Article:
On the national day designated for honoring slain civil rights leader Martin Luther King Jr., students and families from a Unionville-Chadds Ford elementary school used his words Monday as inspiration while performing various acts of community service.
“Everybody can be great because anybody can serve,” King had said. “You don’t have to have a college degree to serve. You don’t have to make your subject and verb agree to serve. You only need a heart full of grace – a soul generated by love.”
Almost 46 years after King’s assassination, those words continue to ring true, organizers at Hillendale Elementary say.
Students, parents and volunteers at the school gathered for two hour-long “day of service” sessions Monday morning to take part in multiple opportunities to help others.
“The turnout has been great,” said principal Steve Dissinger. “Overall, in the course of the morning, we’ve probably had at any given time 150 to 200 – maybe 250 – volunteers.”
The cafeteria was filled with children and adults working at the different stations while a few others were in the kitchen baking cookies.
“We had a new project this year,” Dissinger said. “We did backpacks this year and the Hillendale community donated about 75 backpacks and then all the school supplies to go with it. We stocked all the backpacks and they’re going to be donated to La Comunidad in Kennett Square for their youths. They’ll distribute them to their needy kids.”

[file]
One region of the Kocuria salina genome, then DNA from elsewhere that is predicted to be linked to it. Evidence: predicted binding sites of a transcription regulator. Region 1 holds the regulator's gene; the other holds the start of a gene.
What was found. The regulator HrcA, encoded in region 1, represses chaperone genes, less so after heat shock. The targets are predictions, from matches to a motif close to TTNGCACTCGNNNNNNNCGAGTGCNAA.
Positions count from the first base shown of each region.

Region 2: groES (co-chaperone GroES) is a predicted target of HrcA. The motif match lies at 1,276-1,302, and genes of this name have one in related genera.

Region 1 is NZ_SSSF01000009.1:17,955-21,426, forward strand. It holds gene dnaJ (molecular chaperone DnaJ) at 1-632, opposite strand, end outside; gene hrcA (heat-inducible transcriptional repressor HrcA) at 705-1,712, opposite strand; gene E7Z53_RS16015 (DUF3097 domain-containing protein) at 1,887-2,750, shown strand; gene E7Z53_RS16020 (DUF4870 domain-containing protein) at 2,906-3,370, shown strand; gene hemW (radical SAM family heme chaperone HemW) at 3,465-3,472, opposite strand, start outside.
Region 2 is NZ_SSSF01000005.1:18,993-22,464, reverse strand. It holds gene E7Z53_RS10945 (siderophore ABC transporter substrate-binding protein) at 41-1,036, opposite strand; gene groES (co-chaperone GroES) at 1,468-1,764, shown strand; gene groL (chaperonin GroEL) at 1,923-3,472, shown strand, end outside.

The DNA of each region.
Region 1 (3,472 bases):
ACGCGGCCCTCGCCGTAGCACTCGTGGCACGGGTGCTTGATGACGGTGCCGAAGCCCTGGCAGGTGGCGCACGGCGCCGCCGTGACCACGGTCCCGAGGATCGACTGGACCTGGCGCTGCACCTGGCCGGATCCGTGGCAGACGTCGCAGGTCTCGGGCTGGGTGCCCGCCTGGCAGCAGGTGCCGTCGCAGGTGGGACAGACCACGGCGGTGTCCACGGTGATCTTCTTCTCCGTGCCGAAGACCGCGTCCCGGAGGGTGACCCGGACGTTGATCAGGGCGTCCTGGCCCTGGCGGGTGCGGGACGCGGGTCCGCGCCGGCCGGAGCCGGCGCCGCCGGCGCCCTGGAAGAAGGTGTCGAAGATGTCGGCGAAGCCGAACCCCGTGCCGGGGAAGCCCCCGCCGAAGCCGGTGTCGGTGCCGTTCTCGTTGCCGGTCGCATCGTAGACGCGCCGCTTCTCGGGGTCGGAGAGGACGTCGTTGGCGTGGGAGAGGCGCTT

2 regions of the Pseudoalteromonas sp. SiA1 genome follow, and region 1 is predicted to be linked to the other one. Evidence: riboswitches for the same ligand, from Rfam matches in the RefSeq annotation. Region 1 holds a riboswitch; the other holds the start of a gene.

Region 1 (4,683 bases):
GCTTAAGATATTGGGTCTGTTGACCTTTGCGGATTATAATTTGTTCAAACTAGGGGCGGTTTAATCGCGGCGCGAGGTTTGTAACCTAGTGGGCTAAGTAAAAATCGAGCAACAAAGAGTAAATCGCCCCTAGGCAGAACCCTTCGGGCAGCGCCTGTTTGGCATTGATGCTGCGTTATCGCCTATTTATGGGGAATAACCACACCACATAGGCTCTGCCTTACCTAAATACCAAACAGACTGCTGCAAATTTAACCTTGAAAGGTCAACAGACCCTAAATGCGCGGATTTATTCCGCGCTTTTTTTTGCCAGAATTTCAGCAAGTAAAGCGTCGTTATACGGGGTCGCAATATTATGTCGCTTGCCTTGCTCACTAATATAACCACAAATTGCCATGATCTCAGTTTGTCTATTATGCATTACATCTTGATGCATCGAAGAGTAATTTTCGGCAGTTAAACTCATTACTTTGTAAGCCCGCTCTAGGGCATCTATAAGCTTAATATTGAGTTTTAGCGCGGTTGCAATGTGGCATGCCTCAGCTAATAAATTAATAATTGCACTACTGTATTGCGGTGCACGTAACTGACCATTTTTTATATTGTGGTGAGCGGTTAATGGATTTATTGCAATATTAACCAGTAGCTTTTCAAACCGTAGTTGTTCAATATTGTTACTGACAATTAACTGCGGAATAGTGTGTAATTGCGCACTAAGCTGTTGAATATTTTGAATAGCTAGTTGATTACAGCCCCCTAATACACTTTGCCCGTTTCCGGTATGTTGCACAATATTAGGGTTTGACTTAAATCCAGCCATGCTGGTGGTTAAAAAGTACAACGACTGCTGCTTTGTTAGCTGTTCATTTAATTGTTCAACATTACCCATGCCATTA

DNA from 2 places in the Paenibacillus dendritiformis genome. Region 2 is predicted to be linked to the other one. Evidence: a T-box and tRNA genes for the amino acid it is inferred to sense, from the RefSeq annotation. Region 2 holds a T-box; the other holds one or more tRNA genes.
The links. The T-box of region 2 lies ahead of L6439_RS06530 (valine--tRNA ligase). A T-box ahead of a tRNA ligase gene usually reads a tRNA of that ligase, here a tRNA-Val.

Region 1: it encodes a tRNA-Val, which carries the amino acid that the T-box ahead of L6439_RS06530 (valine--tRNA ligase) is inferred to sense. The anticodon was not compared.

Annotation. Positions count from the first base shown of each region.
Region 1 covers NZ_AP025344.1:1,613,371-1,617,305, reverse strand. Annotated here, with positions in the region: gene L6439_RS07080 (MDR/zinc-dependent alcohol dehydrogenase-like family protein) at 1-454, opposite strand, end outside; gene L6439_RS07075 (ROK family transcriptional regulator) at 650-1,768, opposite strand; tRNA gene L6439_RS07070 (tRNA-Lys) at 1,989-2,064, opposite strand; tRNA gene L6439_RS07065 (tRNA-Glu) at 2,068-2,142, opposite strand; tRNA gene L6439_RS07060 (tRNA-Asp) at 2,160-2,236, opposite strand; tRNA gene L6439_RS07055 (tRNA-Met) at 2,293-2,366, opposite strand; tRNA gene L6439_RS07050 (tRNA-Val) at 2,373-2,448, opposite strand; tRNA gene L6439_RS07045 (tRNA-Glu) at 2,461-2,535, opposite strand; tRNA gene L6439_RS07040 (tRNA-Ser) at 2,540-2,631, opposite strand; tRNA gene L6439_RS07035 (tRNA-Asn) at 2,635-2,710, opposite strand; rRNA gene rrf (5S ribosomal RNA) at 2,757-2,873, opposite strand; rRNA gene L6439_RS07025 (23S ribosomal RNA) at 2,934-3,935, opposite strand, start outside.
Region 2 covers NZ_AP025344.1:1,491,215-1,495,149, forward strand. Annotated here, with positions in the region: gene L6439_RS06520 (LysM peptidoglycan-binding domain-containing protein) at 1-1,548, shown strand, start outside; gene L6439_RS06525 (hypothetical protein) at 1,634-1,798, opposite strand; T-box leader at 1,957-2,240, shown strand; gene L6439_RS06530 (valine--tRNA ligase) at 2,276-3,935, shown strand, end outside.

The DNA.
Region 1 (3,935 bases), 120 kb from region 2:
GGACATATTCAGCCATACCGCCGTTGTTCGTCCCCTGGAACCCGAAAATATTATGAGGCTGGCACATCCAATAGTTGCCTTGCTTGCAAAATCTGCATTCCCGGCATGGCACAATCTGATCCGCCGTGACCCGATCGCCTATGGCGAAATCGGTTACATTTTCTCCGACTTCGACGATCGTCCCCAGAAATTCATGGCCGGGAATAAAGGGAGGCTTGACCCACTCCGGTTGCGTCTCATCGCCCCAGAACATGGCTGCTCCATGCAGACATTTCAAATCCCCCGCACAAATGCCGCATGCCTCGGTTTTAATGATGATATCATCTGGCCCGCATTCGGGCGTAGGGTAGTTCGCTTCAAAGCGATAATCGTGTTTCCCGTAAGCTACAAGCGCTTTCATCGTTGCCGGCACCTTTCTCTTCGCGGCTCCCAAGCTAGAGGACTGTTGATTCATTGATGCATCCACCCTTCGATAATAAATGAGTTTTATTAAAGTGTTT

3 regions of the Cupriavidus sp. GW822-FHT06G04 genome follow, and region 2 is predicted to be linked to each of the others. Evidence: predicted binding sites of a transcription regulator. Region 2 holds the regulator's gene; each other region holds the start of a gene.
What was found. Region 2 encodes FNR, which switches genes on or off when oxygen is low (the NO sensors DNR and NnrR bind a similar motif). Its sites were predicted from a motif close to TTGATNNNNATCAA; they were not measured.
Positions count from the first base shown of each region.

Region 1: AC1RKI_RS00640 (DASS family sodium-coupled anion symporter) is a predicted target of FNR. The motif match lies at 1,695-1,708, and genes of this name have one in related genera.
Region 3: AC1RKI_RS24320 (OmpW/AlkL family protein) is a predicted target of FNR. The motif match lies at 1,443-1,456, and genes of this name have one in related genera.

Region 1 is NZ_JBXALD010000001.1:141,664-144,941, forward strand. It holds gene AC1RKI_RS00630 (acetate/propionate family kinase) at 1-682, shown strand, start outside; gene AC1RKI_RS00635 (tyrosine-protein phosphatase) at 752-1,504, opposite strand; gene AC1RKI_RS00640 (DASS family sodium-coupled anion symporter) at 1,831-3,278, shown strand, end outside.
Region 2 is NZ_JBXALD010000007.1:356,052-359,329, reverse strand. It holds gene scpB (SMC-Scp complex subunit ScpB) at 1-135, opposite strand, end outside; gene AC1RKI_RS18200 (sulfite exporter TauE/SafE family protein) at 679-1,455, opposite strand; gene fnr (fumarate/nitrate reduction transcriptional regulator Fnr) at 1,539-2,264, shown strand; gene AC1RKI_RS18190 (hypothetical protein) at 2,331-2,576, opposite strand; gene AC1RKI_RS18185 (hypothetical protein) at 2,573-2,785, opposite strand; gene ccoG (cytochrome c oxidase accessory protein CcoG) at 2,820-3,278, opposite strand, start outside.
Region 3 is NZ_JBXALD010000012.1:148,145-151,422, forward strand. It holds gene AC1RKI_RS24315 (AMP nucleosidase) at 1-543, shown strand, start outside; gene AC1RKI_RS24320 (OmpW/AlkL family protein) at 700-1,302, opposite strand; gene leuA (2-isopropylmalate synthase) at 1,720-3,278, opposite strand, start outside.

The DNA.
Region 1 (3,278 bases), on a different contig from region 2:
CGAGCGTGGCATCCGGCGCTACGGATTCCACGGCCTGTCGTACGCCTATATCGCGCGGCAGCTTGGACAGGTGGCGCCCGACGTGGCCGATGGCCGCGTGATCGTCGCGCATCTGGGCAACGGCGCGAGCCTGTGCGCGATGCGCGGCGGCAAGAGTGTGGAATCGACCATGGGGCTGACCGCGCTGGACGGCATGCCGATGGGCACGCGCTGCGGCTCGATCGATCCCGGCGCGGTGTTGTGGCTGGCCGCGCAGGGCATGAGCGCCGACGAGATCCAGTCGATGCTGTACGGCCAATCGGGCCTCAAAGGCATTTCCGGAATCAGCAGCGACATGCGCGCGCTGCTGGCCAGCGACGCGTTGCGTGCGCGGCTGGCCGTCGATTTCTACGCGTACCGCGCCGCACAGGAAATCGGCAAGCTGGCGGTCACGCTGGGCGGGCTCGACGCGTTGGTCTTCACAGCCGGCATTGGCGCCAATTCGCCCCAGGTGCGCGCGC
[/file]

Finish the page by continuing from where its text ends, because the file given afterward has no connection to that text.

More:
Along with the backpacks, volunteers helped cook 100 quarts of soup for the Catholic Social Charities in West Grove as part of the Meals on Wheels program and make 300 bag lunches for Safe Harbor in West Chester.
Children in attendance helped to bag the lunches and also worked the craft stations where they made place-mats for the soup, decorated the brown bags used for the lunches and made cards to go along with the food.
However, not all who donated their time was a member of the Hillendale community.
“When the day of service started way back with (former Superintendent) Sharon Parker, this was the first school that started to do the soup kitchen,” said Margaret Buck, a teacher at Pocopson Elementary. “When my kids were younger, we brought them here and they helped. I’ve been doing it ever since.”
The new view of Martin Luther King Day as being “a day on, not a day off” has provided people with an outlet to offer services as a family.
“What I’ve noticed in the Hillendale community and the district as well, and I’m sure in other districts, too, (is) that families are looking for opportunities to volunteer,” Dissinger said. “When a school or a school district can provide those opportunities for families, they will come. They’ll come and they’ll contribute, they’ll volunteer, they’ll donate and that’s what we’ve experienced here.”